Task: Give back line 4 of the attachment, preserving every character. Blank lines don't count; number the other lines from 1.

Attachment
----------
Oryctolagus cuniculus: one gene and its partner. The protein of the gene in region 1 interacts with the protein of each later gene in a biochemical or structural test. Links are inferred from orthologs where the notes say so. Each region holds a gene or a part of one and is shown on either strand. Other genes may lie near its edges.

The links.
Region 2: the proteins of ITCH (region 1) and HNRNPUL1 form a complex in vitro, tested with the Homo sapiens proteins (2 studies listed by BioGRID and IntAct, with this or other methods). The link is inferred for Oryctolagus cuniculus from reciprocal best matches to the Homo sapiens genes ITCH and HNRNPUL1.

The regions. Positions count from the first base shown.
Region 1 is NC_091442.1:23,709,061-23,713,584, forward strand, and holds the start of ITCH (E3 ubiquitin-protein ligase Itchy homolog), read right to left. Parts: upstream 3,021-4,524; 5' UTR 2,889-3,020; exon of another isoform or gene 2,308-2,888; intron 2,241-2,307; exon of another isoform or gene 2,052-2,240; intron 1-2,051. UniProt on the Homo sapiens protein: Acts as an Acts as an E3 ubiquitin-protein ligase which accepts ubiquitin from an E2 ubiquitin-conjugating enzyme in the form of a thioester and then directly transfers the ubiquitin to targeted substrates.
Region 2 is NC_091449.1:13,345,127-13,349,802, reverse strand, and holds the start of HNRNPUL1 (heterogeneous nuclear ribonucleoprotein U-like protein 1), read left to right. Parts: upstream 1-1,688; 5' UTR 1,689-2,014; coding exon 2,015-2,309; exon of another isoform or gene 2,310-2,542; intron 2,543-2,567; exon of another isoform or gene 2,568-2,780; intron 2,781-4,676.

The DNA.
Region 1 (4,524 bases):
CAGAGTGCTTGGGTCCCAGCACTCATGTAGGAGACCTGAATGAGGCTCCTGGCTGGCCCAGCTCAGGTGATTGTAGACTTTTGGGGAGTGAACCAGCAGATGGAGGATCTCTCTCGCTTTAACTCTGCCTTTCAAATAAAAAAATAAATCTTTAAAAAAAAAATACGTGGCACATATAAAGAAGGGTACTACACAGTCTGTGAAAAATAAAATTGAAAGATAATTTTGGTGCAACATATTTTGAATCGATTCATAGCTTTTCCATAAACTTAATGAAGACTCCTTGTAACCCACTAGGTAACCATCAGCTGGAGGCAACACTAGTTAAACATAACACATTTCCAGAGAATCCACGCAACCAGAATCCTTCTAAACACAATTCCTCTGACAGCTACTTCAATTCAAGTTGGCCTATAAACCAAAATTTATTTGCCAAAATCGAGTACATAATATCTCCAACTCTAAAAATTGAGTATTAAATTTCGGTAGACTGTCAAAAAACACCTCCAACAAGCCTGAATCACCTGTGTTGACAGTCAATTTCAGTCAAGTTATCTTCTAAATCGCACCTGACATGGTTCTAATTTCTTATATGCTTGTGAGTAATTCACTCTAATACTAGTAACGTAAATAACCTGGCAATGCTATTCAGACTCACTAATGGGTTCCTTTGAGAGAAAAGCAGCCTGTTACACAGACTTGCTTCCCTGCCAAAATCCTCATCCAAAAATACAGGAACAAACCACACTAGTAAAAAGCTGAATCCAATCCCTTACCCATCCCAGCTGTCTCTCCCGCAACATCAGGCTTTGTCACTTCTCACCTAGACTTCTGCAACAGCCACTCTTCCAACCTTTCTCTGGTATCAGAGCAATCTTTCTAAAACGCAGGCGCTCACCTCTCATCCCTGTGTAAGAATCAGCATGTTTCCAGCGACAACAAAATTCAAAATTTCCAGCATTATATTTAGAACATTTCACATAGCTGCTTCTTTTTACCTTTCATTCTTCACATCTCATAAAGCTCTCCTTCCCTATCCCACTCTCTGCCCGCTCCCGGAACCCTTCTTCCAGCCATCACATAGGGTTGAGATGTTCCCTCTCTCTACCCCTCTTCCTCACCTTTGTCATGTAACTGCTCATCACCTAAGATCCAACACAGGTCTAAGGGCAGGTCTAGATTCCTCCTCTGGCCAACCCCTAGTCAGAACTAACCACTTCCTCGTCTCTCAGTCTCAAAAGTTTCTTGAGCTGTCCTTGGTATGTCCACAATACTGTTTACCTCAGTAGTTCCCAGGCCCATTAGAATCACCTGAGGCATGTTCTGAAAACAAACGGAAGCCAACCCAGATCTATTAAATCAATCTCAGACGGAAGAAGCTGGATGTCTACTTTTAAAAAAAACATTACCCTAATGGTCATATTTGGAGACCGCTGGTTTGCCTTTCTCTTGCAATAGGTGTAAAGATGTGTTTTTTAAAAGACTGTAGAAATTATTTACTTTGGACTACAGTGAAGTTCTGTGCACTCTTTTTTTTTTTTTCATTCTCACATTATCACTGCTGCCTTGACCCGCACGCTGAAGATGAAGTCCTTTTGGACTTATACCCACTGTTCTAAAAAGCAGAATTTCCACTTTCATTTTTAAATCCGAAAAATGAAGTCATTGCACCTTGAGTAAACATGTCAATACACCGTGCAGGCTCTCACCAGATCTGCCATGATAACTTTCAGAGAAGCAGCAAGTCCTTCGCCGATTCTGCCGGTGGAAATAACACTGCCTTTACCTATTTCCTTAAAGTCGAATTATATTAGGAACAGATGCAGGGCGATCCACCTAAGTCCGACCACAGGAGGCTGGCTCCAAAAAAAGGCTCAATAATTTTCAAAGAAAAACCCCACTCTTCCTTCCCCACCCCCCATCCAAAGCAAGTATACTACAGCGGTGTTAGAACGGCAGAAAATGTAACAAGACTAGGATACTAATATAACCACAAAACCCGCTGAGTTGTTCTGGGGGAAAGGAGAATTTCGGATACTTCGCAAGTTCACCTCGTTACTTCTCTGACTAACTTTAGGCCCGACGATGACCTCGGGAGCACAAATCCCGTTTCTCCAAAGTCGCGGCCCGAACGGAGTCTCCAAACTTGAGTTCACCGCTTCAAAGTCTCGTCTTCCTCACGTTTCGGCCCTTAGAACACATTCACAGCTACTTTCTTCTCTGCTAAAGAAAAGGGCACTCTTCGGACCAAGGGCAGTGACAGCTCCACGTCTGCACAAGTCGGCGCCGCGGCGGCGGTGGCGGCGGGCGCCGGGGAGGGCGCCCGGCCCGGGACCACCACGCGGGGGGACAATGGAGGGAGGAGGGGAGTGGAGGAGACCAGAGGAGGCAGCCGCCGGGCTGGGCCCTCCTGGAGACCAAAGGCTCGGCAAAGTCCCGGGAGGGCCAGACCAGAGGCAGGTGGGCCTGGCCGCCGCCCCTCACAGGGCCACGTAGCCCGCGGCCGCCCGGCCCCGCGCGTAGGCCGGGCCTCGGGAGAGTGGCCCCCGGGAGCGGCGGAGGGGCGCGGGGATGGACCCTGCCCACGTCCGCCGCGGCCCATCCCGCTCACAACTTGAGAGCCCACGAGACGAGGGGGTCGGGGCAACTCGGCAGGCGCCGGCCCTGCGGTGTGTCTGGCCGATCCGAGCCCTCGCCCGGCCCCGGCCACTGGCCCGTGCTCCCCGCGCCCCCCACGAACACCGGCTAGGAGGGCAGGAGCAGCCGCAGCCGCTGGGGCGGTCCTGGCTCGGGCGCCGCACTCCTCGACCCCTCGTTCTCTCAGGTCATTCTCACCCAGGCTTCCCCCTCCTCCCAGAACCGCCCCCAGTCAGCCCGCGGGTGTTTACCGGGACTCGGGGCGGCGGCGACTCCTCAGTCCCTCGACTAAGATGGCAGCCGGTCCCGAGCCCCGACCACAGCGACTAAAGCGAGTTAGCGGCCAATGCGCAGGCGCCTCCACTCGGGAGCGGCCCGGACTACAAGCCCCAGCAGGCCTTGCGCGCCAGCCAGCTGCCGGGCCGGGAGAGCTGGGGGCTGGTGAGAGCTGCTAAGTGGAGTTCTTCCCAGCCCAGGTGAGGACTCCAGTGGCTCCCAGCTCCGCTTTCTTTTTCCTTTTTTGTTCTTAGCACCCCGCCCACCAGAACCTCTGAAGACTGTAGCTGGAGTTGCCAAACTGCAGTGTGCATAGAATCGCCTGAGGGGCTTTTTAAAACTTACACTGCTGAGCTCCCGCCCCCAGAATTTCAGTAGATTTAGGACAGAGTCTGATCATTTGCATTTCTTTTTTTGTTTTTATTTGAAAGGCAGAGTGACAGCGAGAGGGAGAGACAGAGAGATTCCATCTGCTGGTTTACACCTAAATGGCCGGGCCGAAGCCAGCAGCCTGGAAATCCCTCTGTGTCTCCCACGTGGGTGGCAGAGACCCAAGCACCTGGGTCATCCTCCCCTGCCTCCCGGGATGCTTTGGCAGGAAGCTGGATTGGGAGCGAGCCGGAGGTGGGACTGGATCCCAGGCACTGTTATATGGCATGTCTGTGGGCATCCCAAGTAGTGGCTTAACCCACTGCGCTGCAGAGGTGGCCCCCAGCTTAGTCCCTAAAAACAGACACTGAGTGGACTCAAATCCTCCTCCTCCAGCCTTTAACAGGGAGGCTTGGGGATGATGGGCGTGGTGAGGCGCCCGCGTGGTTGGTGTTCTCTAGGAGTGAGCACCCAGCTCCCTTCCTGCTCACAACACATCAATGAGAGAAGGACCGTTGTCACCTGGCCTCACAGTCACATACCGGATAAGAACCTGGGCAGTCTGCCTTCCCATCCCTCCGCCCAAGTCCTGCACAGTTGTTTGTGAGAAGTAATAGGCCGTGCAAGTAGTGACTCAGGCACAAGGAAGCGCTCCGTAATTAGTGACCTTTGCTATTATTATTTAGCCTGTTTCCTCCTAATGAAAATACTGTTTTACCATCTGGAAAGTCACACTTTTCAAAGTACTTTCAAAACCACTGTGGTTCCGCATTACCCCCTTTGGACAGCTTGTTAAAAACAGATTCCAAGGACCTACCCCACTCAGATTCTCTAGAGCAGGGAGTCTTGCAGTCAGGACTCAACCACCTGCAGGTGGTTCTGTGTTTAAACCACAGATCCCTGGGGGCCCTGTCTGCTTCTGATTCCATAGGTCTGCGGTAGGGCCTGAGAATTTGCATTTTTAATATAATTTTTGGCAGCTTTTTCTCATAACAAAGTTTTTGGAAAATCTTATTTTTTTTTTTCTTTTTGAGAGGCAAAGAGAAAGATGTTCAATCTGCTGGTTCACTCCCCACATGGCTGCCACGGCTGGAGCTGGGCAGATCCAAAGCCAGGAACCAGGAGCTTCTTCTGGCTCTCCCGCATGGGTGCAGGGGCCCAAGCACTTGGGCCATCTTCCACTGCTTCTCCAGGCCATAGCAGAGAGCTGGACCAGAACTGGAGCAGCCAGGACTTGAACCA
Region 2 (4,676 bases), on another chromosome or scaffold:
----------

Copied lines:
The regions. Positions count from the first base shown.